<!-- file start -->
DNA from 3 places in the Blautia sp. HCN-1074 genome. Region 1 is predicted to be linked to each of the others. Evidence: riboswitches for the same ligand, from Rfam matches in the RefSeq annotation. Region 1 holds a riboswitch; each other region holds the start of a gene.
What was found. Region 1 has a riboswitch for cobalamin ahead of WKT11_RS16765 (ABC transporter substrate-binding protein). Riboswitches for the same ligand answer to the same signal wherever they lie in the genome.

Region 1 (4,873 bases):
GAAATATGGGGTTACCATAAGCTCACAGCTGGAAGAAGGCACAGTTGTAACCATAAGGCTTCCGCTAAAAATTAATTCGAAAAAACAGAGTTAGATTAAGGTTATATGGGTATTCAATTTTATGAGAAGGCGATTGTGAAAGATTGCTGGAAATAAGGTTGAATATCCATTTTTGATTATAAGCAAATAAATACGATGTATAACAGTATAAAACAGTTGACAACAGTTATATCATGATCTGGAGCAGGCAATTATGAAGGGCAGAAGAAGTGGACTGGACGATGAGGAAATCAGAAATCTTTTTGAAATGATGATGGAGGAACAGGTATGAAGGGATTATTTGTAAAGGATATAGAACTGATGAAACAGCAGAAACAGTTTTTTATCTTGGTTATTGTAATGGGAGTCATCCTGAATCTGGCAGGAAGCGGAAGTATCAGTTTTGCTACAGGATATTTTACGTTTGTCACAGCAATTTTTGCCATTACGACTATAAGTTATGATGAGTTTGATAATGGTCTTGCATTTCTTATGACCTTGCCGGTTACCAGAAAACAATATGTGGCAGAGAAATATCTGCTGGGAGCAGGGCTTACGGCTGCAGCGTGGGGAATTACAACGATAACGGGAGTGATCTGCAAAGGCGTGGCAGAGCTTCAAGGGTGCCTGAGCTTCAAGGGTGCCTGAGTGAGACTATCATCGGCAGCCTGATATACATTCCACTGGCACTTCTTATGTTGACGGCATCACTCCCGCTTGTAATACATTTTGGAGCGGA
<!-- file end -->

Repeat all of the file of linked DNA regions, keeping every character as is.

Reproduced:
DNA from 3 places in the Blautia sp. HCN-1074 genome. Region 1 is predicted to be linked to each of the others. Evidence: riboswitches for the same ligand, from Rfam matches in the RefSeq annotation. Region 1 holds a riboswitch; each other region holds the start of a gene.
What was found. Region 1 has a riboswitch for cobalamin ahead of WKT11_RS16765 (ABC transporter substrate-binding protein). Riboswitches for the same ligand answer to the same signal wherever they lie in the genome.

Region 1 (4,873 bases):
GAAATATGGGGTTACCATAAGCTCACAGCTGGAAGAAGGCACAGTTGTAACCATAAGGCTTCCGCTAAAAATTAATTCGAAAAAACAGAGTTAGATTAAGGTTATATGGGTATTCAATTTTATGAGAAGGCGATTGTGAAAGATTGCTGGAAATAAGGTTGAATATCCATTTTTGATTATAAGCAAATAAATACGATGTATAACAGTATAAAACAGTTGACAACAGTTATATCATGATCTGGAGCAGGCAATTATGAAGGGCAGAAGAAGTGGACTGGACGATGAGGAAATCAGAAATCTTTTTGAAATGATGATGGAGGAACAGGTATGAAGGGATTATTTGTAAAGGATATAGAACTGATGAAACAGCAGAAACAGTTTTTTATCTTGGTTATTGTAATGGGAGTCATCCTGAATCTGGCAGGAAGCGGAAGTATCAGTTTTGCTACAGGATATTTTACGTTTGTCACAGCAATTTTTGCCATTACGACTATAAGTTATGATGAGTTTGATAATGGTCTTGCATTTCTTATGACCTTGCCGGTTACCAGAAAACAATATGTGGCAGAGAAATATCTGCTGGGAGCAGGGCTTACGGCTGCAGCGTGGGGAATTACAACGATAACGGGAGTGATCTGCAAAGGCGTGGCAGAGCTTCAAGGGTGCCTGAGCTTCAAGGGTGCCTGAGTGAGACTATCATCGGCAGCCTGATATACATTCCACTGGCACTTCTTATGTTGACGGCATCACTCCCGCTTGTAATACATTTTGGAGCGGA